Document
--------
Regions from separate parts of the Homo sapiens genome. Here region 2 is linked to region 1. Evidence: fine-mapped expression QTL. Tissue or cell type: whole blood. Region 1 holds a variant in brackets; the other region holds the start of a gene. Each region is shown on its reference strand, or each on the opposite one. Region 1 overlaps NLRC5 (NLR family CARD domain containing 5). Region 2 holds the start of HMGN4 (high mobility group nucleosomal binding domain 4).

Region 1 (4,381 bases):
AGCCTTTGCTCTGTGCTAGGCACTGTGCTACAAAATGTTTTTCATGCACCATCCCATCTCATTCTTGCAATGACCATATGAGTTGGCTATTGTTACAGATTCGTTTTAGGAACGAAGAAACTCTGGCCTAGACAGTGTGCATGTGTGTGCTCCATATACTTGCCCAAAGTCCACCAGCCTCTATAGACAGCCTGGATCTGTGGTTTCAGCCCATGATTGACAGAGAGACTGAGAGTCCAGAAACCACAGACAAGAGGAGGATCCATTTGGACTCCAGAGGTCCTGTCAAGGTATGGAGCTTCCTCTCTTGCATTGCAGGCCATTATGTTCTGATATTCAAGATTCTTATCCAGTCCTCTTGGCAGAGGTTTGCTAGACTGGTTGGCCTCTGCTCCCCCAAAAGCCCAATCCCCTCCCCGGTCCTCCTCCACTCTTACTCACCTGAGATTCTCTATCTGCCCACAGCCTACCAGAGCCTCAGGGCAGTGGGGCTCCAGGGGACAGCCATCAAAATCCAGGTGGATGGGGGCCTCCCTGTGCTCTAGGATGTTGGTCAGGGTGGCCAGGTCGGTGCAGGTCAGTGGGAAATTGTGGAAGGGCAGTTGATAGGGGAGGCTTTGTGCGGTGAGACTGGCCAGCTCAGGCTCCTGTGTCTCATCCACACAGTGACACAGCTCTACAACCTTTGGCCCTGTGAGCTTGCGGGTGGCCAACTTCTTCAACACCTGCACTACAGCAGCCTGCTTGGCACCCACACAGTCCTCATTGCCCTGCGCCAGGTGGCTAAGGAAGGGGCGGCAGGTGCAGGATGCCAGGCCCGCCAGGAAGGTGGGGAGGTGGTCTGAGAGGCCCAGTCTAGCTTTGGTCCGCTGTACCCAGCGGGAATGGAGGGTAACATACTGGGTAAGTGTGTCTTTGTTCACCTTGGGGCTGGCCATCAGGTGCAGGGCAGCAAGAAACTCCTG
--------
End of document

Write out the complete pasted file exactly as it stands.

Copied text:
Regions from separate parts of the Homo sapiens genome. Here region 2 is linked to region 1. Evidence: fine-mapped expression QTL. Tissue or cell type: whole blood. Region 1 holds a variant in brackets; the other region holds the start of a gene. Each region is shown on its reference strand, or each on the opposite one. Region 1 overlaps NLRC5 (NLR family CARD domain containing 5). Region 2 holds the start of HMGN4 (high mobility group nucleosomal binding domain 4).

Region 1 (4,381 bases):
AGCCTTTGCTCTGTGCTAGGCACTGTGCTACAAAATGTTTTTCATGCACCATCCCATCTCATTCTTGCAATGACCATATGAGTTGGCTATTGTTACAGATTCGTTTTAGGAACGAAGAAACTCTGGCCTAGACAGTGTGCATGTGTGTGCTCCATATACTTGCCCAAAGTCCACCAGCCTCTATAGACAGCCTGGATCTGTGGTTTCAGCCCATGATTGACAGAGAGACTGAGAGTCCAGAAACCACAGACAAGAGGAGGATCCATTTGGACTCCAGAGGTCCTGTCAAGGTATGGAGCTTCCTCTCTTGCATTGCAGGCCATTATGTTCTGATATTCAAGATTCTTATCCAGTCCTCTTGGCAGAGGTTTGCTAGACTGGTTGGCCTCTGCTCCCCCAAAAGCCCAATCCCCTCCCCGGTCCTCCTCCACTCTTACTCACCTGAGATTCTCTATCTGCCCACAGCCTACCAGAGCCTCAGGGCAGTGGGGCTCCAGGGGACAGCCATCAAAATCCAGGTGGATGGGGGCCTCCCTGTGCTCTAGGATGTTGGTCAGGGTGGCCAGGTCGGTGCAGGTCAGTGGGAAATTGTGGAAGGGCAGTTGATAGGGGAGGCTTTGTGCGGTGAGACTGGCCAGCTCAGGCTCCTGTGTCTCATCCACACAGTGACACAGCTCTACAACCTTTGGCCCTGTGAGCTTGCGGGTGGCCAACTTCTTCAACACCTGCACTACAGCAGCCTGCTTGGCACCCACACAGTCCTCATTGCCCTGCGCCAGGTGGCTAAGGAAGGGGCGGCAGGTGCAGGATGCCAGGCCCGCCAGGAAGGTGGGGAGGTGGTCTGAGAGGCCCAGTCTAGCTTTGGTCCGCTGTACCCAGCGGGAATGGAGGGTAACATACTGGGTAAGTGTGTCTTTGTTCACCTTGGGGCTGGCCATCAGGTGCAGGGCAGCAAGAAACTCCTG